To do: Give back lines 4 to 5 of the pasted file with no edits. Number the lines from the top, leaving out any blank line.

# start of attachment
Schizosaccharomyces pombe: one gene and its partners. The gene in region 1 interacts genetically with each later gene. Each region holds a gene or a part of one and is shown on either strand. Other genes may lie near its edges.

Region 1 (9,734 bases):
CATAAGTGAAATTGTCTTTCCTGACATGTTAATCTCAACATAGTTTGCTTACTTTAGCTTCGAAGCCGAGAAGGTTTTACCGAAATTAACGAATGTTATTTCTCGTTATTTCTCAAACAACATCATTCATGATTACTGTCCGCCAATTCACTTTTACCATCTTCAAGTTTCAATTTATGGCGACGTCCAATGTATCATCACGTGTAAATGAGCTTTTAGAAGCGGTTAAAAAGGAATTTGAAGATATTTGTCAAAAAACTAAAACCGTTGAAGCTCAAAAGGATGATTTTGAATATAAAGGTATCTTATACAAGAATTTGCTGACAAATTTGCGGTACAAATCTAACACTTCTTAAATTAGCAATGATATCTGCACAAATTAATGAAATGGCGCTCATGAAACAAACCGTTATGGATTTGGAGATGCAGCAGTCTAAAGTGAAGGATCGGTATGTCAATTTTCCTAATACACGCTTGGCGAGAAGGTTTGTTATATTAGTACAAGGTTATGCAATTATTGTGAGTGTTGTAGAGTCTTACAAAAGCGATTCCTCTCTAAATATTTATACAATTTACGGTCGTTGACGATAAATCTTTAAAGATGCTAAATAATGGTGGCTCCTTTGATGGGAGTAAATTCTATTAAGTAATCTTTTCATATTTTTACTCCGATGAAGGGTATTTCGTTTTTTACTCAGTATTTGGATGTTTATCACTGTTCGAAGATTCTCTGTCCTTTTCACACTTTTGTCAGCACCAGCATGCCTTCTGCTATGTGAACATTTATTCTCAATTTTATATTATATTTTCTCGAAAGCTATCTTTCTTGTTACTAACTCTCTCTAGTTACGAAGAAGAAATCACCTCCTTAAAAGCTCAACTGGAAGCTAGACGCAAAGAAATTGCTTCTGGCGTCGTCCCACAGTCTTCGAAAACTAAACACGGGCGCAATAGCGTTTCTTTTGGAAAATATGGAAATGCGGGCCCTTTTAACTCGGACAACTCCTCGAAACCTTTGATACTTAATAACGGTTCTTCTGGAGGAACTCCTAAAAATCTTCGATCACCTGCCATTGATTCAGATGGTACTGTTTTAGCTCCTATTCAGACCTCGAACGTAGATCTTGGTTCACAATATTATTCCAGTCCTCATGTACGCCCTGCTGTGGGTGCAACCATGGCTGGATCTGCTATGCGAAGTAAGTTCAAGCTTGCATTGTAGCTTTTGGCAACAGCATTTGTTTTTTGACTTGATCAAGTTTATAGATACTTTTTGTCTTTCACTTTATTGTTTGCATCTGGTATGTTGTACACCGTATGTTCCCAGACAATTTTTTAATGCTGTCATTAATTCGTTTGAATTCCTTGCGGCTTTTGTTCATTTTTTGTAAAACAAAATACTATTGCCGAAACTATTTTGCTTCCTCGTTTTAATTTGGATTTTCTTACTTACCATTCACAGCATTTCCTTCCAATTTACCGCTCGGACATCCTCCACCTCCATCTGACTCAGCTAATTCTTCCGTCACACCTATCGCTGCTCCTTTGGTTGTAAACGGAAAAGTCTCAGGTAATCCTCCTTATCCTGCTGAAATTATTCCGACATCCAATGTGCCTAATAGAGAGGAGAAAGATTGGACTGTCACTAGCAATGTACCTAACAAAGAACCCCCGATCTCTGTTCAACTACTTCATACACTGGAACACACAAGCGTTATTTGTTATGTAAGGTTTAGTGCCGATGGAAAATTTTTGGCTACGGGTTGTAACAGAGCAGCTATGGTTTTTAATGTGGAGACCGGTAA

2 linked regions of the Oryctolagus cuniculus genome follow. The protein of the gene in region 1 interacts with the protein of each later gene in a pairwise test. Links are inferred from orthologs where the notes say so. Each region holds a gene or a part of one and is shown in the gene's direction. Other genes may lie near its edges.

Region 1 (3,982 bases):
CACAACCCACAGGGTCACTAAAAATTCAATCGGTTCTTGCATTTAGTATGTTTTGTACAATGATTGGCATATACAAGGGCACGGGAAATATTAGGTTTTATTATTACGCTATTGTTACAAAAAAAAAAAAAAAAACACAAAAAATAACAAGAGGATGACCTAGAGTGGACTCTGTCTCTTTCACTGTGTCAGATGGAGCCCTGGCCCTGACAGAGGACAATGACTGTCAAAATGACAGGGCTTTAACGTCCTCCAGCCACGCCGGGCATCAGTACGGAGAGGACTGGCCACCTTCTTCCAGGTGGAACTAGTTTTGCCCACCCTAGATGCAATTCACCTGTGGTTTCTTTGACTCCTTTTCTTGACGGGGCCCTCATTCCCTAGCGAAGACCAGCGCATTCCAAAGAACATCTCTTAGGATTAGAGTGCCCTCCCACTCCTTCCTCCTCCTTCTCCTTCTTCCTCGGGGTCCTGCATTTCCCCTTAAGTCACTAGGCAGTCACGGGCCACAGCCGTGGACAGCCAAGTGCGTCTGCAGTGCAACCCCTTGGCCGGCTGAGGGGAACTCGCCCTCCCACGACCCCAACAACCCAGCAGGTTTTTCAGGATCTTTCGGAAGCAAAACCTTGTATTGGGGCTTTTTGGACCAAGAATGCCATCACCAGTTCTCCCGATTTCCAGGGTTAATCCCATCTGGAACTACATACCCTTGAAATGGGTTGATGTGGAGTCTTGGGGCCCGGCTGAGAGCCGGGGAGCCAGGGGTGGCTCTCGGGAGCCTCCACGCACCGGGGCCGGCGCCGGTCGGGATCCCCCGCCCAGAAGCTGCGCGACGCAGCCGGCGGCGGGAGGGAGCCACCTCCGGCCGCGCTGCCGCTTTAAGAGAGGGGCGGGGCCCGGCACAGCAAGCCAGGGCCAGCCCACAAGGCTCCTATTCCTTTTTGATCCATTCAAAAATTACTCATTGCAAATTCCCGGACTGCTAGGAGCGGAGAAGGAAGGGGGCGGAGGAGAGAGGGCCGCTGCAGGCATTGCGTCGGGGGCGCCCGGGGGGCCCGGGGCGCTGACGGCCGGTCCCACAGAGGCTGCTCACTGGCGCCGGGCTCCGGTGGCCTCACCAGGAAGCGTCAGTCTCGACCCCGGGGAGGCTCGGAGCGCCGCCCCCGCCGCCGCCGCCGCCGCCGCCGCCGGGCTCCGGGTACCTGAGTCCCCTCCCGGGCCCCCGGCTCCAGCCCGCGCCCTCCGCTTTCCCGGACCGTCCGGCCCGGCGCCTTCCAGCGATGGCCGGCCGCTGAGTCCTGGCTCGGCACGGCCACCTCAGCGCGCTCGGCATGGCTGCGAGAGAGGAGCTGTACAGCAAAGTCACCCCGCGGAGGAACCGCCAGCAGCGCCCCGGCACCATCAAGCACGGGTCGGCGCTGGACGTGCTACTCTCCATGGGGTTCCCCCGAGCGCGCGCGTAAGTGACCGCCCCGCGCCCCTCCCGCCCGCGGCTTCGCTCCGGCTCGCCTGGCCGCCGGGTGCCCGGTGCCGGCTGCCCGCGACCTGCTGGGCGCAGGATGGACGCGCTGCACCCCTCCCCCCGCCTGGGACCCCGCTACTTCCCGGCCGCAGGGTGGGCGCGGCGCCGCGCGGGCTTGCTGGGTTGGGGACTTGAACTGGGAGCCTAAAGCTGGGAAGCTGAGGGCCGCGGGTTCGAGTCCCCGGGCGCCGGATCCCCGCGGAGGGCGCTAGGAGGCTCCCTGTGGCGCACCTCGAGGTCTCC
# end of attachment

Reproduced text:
2 linked regions of the Oryctolagus cuniculus genome follow. The protein of the gene in region 1 interacts with the protein of each later gene in a pairwise test. Links are inferred from orthologs where the notes say so. Each region holds a gene or a part of one and is shown in the gene's direction. Other genes may lie near its edges.

Region 1 (3,982 bases):